Melissa Shales looks back through history. At a time before we could go on safari or see photos, what must royal giraffes have looked like in the streets of Europe?
The urge to collect the new and extraordinary is almost as old as man him (or her) self, part of the innate curiosity that has driven our species towards discovery and knowledge. Just as old as the urge to kill animals are the desires to wonder at them, to possess them, to trade them and to offer them as gifts. As royal and aristocratic courts from Pharaonic Egypt to Ottoman Istanbul set up menageries and filled them with exotic species, one animal stands – quite literally – head and shoulders above the rest as a royal gift, the giraffe.
The Camel Leopard
Ancient Egyptian Queen Hatshepsut (1508–1478BC) was the first person in history known to have a menagerie and there is a giraffe carved into the wall of her magnificent temple in Luxor. However, it was relatively simple to get the animals as far as Egypt. It was a wholly different matter transporting them by sea. The first known giraffe to reach Europe was brought back from Egypt by Julius Caesar in 46BC. They named it a camelopardalis (camel-leopard), a title still acknowledged in its official species name, the giraffa camelopardalis. Far from preparing to wonder at the delights of the glorious beast, however, the blood-thirsty Romans promptly sent it to its death, torn to pieces by lions during the dedication of Caesar’s Forum. Hundreds more followed.
A Mythic Beast
Well over a thousand years passed before the next giraffes are known to have set off on their travels, this time on a long sea voyage, courtesy of the great Chinese navigator, Zheng He, who first met a giraffe in Bengal. This was taken back to China and presented to the Yongle emperor as a gift from King Saif Al-Din Hamzah Shah of Bengal (r. 1410–12). The Admiral, much taken with it, arranged with the Sultan of Malindi on the East African coast to have a second one shipped to Beijing., along with a zebra and an oryx. The giraffes arrived in 1415 where they were greeted as miraculous embodiments of the Qilin (ch’i-lin), an extremely auspicious mythical creature similar to a unicorn, of supreme wisdom, grace and benevolence. Court poet and painter, Shen Du (1357-1434) celebrated it both with a portrait and a poem that ended: “Gentle is this animal, that has in antiquity been seen but once, The manifestation of its divine spirit rises up to heaven’s abode.”
The Charming One
By now Arabic word for the animal, zerafa (meaning ‘charming’ or ‘lovely’ one) appears to have taken over but the first official use of it appears in a work of 1546 by French naturalist Pierre Belon. The giraffe has stopped being a sideshow spectacle and is now a recognised beauty.
The star’s next European appearance was in 1486 when Florence was sent into a fashionable frenzy by the arrival of a giraffe, sent as a present to Lorenzo de Medici by Quait Bey, the Mameluke Sultan of Egypt. Tame enough to accept to be hand-fed by the aristocratic ladies of the city, she was such a sensation that a district and a Palio team in nearby Siena remain named after her to this day – Contrada della Giraffa.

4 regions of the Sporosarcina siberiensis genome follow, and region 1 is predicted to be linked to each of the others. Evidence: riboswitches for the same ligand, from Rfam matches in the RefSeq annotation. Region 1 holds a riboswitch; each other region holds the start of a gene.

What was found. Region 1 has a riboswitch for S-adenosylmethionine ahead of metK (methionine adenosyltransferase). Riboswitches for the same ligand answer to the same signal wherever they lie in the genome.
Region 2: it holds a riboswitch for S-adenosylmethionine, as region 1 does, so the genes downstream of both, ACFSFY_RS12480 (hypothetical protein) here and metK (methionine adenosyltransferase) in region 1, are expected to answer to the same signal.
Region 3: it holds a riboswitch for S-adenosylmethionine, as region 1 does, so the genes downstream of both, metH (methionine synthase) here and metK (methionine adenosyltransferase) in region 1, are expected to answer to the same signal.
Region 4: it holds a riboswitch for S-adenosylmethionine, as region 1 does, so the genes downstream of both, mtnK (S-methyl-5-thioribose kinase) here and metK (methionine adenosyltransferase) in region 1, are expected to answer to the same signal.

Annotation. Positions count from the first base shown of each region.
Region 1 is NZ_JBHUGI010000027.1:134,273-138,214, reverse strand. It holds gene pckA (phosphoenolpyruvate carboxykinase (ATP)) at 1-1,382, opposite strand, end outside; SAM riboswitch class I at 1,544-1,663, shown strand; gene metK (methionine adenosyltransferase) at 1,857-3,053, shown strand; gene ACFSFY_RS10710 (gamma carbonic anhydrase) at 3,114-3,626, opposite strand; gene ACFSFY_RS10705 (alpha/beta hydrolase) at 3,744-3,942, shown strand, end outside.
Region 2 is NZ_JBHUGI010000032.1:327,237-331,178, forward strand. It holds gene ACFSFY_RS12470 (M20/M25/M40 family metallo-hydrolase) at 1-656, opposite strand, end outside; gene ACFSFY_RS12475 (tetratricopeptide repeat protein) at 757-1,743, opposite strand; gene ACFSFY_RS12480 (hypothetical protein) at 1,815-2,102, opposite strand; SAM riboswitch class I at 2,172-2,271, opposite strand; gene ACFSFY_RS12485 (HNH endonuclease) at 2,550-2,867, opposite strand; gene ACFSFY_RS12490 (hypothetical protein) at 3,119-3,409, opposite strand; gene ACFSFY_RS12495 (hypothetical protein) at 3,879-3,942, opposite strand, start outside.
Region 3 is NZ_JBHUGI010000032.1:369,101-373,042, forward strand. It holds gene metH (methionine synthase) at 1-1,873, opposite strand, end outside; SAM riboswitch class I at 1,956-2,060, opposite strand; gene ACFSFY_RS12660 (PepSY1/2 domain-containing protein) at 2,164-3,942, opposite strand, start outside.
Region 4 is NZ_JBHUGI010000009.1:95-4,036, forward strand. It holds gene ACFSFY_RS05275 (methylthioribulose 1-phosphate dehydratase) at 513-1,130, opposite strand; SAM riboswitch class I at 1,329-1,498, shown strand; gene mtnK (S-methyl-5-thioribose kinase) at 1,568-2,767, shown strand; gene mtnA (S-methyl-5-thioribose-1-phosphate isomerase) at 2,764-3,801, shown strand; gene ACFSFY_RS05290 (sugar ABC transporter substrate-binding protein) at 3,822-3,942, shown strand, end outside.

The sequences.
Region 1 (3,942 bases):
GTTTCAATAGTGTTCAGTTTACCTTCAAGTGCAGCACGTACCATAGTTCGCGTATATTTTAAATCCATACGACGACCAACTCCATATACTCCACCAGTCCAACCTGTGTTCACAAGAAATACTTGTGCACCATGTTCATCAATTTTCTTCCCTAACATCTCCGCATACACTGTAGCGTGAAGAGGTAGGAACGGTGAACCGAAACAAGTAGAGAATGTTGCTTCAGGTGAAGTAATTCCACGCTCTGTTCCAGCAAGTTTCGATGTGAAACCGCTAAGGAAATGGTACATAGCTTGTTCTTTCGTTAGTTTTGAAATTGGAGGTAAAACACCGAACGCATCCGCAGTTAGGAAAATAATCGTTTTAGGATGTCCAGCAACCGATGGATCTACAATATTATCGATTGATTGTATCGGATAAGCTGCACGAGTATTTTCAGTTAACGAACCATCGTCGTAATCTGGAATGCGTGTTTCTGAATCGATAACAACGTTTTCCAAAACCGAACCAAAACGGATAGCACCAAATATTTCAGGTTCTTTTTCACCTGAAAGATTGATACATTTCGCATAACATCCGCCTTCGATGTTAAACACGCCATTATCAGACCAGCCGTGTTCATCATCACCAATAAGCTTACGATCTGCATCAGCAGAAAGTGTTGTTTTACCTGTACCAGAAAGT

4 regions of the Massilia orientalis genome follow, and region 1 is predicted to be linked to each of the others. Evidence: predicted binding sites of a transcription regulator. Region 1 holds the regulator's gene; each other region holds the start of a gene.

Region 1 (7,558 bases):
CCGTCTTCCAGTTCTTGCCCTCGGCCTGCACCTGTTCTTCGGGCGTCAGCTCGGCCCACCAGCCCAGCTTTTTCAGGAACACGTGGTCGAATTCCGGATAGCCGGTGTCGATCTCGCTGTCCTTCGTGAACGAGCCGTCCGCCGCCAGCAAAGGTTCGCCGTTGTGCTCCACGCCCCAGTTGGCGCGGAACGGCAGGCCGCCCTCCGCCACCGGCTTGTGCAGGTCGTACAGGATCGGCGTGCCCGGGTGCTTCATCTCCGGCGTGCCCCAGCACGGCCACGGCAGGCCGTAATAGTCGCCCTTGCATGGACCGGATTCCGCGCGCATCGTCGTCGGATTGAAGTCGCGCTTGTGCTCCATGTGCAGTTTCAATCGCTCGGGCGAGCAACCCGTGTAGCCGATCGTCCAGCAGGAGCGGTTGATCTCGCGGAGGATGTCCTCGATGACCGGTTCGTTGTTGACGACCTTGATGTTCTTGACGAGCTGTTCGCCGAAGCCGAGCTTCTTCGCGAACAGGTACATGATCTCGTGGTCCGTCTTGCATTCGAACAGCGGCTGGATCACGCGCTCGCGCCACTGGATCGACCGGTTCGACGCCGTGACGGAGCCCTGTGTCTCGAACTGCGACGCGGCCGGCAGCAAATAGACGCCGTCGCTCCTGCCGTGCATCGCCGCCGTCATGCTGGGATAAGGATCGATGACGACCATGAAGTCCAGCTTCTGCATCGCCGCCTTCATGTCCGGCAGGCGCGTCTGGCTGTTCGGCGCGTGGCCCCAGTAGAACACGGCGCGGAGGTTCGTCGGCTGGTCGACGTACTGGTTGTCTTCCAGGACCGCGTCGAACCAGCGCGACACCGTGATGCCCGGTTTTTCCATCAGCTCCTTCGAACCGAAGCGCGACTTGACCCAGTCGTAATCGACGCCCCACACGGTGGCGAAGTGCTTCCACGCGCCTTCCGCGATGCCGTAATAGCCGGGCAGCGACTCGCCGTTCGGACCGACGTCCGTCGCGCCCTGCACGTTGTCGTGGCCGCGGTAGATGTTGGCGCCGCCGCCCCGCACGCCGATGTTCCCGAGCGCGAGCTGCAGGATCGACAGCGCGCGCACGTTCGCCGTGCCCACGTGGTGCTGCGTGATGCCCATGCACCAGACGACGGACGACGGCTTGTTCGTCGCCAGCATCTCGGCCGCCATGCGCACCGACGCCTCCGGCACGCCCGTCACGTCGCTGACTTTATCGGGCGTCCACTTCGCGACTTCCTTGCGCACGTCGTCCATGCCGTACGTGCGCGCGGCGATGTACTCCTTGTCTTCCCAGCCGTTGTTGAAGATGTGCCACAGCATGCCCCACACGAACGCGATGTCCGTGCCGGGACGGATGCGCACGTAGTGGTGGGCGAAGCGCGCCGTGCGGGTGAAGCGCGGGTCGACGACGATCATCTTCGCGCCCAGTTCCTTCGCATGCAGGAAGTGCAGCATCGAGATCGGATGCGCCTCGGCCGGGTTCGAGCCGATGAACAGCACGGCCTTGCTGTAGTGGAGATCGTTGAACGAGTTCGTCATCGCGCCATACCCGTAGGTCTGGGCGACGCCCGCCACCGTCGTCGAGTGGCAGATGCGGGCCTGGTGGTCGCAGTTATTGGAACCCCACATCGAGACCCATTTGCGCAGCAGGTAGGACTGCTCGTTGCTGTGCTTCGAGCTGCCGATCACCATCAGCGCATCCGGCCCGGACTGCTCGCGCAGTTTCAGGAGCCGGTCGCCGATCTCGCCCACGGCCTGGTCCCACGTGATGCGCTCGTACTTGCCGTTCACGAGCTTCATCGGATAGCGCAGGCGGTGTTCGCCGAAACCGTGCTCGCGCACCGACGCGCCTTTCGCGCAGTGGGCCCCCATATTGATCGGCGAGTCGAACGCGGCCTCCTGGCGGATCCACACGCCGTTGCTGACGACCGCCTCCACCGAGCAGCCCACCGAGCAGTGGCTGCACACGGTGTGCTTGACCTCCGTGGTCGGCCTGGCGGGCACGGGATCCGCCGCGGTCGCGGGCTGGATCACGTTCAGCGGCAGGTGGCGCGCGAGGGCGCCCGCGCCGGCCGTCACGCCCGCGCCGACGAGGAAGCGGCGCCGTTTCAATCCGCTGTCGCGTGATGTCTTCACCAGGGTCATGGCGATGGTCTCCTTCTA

Moghul Emperor Jahangir and Ottoman Sultan Suleyman the Magnificent both owned giraffes but little has been written about them and after that, all was quiet for centuries until, in 1825, France was set ablaze by the arrival of one of the first four-legged superstars, a giraffe gifted to King Charles X by Muhammed Ali Pasha, the Ottoman Viceroy of Egypt. Ordered from Sennar in Sudan as an infant, she slowly made her way along the Nile and across the Mediterranean, flanked by her team of handlers and milk cows before setting off to walk across France, bizarrely wearing a vast waxed taffeta raincoat and boots! By the time they reached Lyons, the crowds were so huge that mounted cavalry were pressed into service for control and an old lady was injured when the frightened giraffe, who had behaved impeccably at all times, bolted, leaving chaos in her wake. She eventually reached Paris safely where she became the undoubted success of the season, inspiring everything from hairstyles and jewellery to porcelain, hats and snacks. The animal’s transformation from freakshow curiosity to celebrity icon complete, the giraffe lived out her days in comfort at the Jardin des Plantes, dying of old age in 1845. Two other giraffes sent by the Viceroy to King George IV of England and Francis 1 of Austria didn’t fare as well, dying within a couple of years of arrival, although both stirred shortlived fame on arrival.
The Collectors’ Passion
The passion for collecting animals has continued unabated. Live animals are still given as gifts to heads of state. Today, thankfully, most such gifts are carefully thought through with the benefits both to the species and the individual animals at the forefront of people’s minds – such as swapping animals between zoos to improve breeding stock of rare species or translocating endangered animals to repopulate parks. But animals do still end up in circuses, as fighting animals or for parts – fur or medicine – or, as recently shown by Zimbabwe’s gift of baby elephants to China, handed over to zoos with little thought to their ongoing welfare. Not all are as pampered as France’s gentle, fashion-forward superstar.
I had heard of the Chinese giraffes and was then given Michael Allin’s excellent book, Zarafa, published by Headline, from which I have taken much of the information in this blog. It tells the story of the French giraffe in great detail and is highly recommended.